The EN 13624 is the medical phase 2 step 1 test for fungi. There are two different test organisms in the standard. There is the Candida which is the yeast and the Aspergillus which is the mould. The EN 13624 is an obligatory test for disinfectants going into the healthcare market, but you only must have the candida tested. This will then help support a yeasticidal claim. Most surface and instrument disinfectant would also have the Aspergillus tested to give them a fungicidal claim. Although this isn’t stated as a requirement in ECHA certain people will expect this and may only considered disturbing and using a product if it does have a substantiated fungicidal claim. The EN 13624 is very similar to the EN 1650 so usually similar results can be expected on both tests.
The EN 13624 is a suspension test which means it is carried out in a suspension of test organism, interfering substance and test product. The interfering substance and the organism make up 20% of this mix so even ready to use product are diluted to 80% during the testing. If the product is prediluted before the testing starts, we increase the percentage of product by 1.25 to account for the 80% dilution. In the EN 13624 there is a clause that states you can have a modified test that uses a ready to use product at 97% rather than the usual 80%. This is done by concentrating up the inoculum and interfering substance.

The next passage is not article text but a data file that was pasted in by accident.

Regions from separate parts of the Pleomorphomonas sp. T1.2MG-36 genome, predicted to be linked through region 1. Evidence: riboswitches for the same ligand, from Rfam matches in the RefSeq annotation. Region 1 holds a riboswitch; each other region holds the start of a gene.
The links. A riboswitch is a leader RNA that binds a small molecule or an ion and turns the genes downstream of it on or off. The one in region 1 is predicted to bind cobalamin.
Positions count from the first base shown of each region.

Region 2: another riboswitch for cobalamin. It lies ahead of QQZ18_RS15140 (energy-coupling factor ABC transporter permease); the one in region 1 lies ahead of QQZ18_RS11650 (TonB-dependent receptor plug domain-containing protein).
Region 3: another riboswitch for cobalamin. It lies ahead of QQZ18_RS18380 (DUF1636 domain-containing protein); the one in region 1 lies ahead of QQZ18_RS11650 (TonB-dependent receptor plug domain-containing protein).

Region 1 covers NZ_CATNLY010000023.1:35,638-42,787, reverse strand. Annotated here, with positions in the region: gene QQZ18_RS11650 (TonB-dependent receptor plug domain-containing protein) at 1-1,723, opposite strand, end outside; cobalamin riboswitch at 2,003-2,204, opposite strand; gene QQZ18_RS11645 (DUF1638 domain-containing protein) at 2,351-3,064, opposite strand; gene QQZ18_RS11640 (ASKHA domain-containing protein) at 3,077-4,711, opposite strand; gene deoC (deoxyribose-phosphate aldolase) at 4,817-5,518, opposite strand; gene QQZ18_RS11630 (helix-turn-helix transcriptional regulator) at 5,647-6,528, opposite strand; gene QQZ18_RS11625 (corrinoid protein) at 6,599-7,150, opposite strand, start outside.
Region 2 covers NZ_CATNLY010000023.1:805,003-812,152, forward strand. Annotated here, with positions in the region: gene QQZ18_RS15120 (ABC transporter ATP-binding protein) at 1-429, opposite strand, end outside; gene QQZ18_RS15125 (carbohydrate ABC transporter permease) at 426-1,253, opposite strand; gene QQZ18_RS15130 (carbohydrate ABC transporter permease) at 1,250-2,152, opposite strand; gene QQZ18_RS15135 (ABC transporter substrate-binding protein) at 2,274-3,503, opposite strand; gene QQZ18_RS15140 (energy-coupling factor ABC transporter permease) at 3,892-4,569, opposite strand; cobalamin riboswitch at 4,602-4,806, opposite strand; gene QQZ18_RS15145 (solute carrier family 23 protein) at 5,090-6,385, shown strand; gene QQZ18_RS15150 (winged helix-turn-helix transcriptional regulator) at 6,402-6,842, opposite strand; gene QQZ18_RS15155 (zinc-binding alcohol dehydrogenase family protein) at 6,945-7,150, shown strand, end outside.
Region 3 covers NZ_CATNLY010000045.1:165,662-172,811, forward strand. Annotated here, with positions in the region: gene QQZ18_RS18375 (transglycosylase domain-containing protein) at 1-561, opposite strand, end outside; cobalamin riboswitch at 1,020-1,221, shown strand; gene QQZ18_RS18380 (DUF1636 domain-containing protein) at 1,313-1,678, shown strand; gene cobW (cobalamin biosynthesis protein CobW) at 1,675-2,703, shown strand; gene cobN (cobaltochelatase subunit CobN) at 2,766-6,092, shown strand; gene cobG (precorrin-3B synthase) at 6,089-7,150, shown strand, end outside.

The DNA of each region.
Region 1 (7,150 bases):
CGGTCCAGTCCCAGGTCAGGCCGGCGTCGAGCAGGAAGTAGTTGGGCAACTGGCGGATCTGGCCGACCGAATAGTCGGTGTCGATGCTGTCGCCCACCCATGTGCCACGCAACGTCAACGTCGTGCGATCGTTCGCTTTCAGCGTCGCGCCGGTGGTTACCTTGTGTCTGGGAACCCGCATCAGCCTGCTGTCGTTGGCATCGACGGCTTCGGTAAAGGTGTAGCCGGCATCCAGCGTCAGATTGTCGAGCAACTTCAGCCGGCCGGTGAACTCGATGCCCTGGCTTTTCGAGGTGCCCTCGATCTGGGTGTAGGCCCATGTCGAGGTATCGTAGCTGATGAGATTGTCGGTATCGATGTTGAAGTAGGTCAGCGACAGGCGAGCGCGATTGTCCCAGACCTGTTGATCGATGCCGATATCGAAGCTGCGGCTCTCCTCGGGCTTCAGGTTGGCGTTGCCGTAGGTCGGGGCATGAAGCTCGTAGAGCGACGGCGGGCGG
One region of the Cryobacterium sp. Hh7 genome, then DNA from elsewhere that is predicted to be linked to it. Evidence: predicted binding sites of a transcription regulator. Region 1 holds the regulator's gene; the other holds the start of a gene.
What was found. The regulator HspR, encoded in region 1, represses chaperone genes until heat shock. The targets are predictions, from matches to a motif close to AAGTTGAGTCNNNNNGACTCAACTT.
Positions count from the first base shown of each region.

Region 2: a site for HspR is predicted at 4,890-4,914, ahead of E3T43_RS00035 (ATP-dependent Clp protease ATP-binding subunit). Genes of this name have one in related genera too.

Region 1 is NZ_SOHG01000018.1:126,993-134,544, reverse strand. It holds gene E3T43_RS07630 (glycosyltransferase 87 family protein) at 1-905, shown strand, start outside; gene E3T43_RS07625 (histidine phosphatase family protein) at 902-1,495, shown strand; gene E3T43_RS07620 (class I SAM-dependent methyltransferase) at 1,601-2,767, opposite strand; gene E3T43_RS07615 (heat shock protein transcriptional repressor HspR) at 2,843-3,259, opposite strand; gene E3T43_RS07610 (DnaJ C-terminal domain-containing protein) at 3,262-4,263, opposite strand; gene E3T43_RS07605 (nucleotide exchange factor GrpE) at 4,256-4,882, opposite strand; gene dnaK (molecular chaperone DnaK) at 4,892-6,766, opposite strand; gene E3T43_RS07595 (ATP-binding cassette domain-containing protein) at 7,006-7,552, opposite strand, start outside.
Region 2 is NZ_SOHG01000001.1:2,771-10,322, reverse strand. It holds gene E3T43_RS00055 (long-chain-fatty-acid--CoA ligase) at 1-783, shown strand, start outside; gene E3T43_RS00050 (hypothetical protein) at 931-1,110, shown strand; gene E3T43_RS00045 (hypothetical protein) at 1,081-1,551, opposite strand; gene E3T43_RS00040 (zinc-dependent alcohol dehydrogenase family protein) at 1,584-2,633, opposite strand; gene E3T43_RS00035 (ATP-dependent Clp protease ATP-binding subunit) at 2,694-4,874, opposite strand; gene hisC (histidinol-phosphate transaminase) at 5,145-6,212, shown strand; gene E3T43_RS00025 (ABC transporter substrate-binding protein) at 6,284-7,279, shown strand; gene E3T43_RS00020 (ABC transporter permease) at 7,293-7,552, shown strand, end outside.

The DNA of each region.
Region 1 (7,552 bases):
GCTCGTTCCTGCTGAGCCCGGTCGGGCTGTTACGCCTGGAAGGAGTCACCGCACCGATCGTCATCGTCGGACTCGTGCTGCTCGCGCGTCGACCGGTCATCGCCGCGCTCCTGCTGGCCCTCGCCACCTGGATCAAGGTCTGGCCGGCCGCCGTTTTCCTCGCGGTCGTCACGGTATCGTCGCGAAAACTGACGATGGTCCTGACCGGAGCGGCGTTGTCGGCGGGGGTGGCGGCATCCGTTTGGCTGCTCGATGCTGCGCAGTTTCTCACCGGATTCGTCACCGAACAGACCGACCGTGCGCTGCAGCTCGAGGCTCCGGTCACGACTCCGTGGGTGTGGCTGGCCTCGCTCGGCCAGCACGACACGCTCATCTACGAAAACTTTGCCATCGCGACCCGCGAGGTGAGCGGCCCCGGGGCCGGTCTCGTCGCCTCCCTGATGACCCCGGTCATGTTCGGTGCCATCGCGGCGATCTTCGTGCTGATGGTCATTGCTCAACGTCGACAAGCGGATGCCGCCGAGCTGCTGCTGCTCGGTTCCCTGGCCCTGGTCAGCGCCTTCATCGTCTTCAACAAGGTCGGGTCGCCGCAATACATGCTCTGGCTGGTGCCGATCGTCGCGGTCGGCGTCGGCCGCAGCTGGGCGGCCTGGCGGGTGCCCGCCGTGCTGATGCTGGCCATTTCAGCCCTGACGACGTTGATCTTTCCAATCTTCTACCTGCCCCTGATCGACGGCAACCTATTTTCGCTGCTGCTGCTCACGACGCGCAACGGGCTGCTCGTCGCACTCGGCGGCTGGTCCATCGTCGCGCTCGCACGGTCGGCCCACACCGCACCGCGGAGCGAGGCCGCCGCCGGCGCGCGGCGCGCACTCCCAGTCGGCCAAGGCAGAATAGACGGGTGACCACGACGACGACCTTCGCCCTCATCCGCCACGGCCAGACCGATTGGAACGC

As with other suspension tests the EN 13624 can have additional organism tested against it. Some popular organisms that we test against the EN 13624 that aren’t stipulated in the standard are candida aureus and Trichophyton rubrum (the cause of athlete’s foot). Due to the rise of candida aureus infections in healthcare this organism is becoming especially popular to add to medical fungicidal standards.
For BRP submission of a medical disinfectant the EN 13624 against Candida albicans is essential. As for all BPR submissions you must have three concentrations tested. These have to include the final usage concentration, a concentration that fails the test and then any other. Most commonly people opt for the end concentration, 50% of that and the 10% or 1% of that.
The table shows what the standard states as the test parameters but often the NHS will insist on different conditions. This could be 30 second contact time or dirty conditions even when the standards state otherwise. If you are testing for a specific tender, you should check the requirements of this before testing.